New post on In the Light of the Law by Dr. Ed Peters
Some thoughts on a possible papal pardon for Paolo Gabriele
by Dr. Edward Peters
The ink was hardly dry on Paolo Gabriele’s conviction last month for stealing hundreds of confidential documents out of Pope Benedict XVI’s personal quarters when there was open curial speculation about the possibility (nay, probability) of a papal pardon being accorded the disgraced ex-butler. Fueling such speculation has been the pope’s sending of a book of psalms to Gabriele and, just a few days ago, reports that a commission of cardinals investigating the theft has “green lighted” a reprieve of Gabriele’s already reduced sentence.
Now, I have no idea whether Gabriele ought to be pardoned—only the pope knows for sure—but I can foresee, I think, some significant questions being raised about such a pardon if it comes to pass.
Consider: in the book-length interview he granted to journalist Peter Seewald, Benedict observed: “After the mid-sixties [punishment] was simply not applied any more. The prevailing mentality was that the Church must not be a Church of laws but, rather, a Church of love; she must not punish. Thus the awareness that punishment can be an act of love ceased to exist. This led to an odd darkening of the mind, even in very good people. Today we have to learn all over again that love for the sinner and love for the person who has been harmed are correctly balanced if I punish the sinner in the form that is possible and appropriate. In this respect there was in the past a change of mentality, in which the law and the need for punishment were obscured. Ultimately this also narrowed the concept of love, which in fact is not just being nice or courteous, but is found in the truth. And another component of truth is that I must punish the one who has sinned against real love.” Light of the World: A Conversation with Peter Seewald (Ignatius Press, 2010) 25-26.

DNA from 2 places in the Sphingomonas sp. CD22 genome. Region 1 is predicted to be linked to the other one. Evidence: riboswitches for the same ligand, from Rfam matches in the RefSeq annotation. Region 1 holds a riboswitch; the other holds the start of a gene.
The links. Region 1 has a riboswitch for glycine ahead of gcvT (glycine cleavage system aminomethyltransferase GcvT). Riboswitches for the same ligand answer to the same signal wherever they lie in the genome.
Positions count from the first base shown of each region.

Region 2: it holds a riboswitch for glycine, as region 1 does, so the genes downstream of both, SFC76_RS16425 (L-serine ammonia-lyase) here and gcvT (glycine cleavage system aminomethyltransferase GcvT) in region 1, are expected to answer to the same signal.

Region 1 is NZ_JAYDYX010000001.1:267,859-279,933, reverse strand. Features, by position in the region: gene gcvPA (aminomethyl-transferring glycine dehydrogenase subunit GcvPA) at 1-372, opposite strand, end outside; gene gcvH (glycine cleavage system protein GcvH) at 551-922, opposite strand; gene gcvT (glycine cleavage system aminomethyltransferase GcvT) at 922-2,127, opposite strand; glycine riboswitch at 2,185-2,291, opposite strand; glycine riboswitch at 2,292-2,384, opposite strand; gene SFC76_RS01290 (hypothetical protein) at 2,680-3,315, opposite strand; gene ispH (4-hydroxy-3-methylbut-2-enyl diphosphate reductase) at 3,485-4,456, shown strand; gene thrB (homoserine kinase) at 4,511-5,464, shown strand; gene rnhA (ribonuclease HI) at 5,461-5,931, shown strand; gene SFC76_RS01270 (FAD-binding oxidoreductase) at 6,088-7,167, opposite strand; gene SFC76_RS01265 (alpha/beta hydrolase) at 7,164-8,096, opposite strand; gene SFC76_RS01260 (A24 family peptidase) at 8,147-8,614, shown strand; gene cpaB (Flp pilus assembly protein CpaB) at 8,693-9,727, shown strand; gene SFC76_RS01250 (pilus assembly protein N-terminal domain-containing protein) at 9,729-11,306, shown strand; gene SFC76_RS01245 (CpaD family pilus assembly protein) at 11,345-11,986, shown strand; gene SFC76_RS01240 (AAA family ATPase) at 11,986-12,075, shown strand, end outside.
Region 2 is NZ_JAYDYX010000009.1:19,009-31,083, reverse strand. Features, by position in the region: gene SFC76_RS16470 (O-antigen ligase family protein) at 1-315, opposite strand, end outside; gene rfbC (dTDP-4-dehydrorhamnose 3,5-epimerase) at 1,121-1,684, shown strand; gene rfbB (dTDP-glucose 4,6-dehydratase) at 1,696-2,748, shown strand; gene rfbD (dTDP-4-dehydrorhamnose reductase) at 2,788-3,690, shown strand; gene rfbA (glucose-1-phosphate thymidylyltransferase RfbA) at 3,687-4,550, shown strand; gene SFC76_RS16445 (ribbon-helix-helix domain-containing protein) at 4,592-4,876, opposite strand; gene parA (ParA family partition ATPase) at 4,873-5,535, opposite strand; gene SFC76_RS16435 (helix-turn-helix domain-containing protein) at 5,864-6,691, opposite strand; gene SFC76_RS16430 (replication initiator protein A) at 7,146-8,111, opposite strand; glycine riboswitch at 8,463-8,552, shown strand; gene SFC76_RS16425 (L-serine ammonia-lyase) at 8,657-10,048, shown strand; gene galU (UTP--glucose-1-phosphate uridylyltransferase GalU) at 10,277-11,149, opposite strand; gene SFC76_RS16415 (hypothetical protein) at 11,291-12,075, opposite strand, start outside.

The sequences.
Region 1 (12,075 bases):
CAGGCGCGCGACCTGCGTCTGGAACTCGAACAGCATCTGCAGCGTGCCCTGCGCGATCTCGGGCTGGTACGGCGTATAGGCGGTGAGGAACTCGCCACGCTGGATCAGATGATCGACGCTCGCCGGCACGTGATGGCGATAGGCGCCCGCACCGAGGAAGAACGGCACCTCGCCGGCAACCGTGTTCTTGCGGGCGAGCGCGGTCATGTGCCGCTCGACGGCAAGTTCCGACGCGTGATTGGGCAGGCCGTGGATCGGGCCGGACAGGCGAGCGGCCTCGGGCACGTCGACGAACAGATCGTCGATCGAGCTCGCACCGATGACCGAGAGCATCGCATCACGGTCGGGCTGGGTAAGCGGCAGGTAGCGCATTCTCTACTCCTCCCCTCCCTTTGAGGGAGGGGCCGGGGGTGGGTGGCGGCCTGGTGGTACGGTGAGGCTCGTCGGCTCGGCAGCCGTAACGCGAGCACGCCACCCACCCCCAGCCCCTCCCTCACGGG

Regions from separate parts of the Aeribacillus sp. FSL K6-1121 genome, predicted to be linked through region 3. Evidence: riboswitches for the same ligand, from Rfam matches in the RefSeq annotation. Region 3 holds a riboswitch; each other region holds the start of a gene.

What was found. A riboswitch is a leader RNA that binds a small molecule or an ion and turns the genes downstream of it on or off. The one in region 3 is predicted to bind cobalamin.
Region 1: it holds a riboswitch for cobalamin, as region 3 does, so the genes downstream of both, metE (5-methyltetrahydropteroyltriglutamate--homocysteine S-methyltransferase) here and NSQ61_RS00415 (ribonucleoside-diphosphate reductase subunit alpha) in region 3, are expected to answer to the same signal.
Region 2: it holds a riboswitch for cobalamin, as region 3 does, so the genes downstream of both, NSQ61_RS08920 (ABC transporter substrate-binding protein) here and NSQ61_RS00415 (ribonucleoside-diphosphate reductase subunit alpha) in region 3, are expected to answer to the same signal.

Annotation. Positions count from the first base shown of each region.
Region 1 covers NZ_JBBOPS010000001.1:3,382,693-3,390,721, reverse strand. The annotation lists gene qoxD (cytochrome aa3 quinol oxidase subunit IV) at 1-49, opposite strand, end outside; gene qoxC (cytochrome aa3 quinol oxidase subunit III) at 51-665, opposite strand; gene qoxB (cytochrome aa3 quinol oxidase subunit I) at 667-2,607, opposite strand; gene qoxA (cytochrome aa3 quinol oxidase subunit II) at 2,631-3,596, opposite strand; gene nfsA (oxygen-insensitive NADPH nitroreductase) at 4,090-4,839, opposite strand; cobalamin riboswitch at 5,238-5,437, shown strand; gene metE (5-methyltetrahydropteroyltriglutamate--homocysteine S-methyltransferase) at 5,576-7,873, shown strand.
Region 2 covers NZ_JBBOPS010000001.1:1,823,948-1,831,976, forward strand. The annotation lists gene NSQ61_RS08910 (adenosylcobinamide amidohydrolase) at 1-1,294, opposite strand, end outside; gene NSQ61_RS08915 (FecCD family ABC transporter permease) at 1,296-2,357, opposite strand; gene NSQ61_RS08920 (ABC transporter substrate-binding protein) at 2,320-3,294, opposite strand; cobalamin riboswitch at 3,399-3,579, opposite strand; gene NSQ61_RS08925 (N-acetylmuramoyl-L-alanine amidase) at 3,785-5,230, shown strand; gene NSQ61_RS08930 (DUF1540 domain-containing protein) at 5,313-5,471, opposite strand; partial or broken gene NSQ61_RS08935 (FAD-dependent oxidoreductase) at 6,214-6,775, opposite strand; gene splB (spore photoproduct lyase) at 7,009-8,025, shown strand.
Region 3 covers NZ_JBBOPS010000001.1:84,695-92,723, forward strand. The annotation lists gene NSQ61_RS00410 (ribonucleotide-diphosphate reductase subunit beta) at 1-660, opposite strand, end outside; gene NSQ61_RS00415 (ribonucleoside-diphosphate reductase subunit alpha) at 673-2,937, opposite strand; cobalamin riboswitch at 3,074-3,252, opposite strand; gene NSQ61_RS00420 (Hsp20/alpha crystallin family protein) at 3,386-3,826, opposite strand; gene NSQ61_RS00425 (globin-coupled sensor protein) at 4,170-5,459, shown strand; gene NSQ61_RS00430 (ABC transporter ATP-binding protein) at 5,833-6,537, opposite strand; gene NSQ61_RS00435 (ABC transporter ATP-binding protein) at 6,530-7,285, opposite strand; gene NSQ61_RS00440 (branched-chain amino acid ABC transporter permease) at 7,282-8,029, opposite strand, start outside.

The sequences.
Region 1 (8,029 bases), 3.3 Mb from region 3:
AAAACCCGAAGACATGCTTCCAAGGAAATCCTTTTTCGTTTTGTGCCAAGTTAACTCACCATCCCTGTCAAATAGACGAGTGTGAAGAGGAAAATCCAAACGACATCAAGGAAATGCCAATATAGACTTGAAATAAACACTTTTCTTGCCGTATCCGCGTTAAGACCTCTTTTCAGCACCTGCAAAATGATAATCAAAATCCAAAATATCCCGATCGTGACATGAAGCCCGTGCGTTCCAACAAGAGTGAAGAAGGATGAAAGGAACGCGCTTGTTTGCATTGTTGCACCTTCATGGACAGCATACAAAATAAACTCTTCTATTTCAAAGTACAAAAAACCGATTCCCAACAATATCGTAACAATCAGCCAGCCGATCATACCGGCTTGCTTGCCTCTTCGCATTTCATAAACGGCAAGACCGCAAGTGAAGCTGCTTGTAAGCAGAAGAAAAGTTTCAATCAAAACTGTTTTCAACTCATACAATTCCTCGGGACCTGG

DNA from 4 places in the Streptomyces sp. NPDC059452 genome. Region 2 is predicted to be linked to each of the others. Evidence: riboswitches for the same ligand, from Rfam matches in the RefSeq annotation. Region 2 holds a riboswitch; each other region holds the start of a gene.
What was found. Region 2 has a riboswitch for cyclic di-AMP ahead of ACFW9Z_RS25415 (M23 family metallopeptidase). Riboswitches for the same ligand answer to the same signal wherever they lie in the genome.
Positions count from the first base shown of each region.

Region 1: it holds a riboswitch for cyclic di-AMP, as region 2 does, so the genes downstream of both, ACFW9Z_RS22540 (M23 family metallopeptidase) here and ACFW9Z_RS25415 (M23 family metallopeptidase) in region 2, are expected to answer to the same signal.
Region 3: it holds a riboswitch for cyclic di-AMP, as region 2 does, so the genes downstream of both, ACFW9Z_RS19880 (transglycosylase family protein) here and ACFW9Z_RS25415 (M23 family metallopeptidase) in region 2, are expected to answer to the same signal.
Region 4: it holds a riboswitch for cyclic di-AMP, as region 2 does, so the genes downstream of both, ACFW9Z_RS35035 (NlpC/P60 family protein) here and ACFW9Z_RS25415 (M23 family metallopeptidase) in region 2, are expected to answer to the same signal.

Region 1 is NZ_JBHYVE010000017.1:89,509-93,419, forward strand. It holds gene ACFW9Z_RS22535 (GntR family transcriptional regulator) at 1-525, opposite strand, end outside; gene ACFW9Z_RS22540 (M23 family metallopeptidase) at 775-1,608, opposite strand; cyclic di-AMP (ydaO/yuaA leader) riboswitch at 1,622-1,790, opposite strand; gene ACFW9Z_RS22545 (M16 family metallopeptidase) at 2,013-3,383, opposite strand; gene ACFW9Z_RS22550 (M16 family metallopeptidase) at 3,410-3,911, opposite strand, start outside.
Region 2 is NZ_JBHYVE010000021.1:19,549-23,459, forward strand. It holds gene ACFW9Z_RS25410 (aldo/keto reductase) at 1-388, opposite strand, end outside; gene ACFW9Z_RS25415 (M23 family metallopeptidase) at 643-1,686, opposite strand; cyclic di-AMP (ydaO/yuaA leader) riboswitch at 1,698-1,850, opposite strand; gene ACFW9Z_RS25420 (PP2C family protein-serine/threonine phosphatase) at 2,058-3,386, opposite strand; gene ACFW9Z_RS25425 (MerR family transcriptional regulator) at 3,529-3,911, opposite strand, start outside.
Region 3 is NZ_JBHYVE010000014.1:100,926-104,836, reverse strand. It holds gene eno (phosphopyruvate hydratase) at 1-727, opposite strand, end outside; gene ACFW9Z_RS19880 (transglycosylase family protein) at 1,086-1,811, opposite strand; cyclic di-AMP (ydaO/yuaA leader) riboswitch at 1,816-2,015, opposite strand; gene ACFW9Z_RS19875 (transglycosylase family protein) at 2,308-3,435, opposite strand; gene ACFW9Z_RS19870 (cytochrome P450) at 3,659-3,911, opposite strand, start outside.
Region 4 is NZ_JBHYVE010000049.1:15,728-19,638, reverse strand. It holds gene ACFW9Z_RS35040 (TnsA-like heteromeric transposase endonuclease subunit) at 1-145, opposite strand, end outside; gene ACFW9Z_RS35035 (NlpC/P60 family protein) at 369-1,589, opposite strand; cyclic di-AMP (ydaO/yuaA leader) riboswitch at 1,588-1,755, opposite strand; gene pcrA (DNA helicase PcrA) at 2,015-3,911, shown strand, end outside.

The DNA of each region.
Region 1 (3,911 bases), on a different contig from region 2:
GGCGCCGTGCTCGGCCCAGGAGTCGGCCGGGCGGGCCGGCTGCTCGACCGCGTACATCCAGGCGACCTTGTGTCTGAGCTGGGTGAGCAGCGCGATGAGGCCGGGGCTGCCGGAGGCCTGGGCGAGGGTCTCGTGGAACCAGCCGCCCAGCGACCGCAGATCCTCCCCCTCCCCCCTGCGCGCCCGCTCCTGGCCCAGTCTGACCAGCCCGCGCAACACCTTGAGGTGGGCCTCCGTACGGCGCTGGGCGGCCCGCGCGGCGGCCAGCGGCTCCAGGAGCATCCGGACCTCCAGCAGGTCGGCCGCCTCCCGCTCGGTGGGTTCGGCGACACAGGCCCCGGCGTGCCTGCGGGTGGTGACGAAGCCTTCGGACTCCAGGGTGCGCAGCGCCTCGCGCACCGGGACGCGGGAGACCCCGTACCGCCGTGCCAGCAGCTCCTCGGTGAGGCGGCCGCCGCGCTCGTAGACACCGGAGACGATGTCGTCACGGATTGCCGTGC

To be sure, the gap between these papal words on the appropriateness of just punishment and a papal pardon of a serious crime against the governing authority of the Church is not unbridgeable but, should such a pardon be issued, a coherent reconciliation of these two views would certainly need to be provided.
Personally, I don’t see the pope’s sending a devotional book to Gabriele as a sign of coming leniency; I see it more as a sign of continuing love. Benedict was the victim of a very serious crime, but he still loves the offender. The pope seeks Gabriele’s personal good but, precisely as pope, Benedict also has the future of the papal office to consider; pardoning Gabriele could well make the next pope’s job that much harder to perform—and who knows better than Benedict how hard it already is to be pope?
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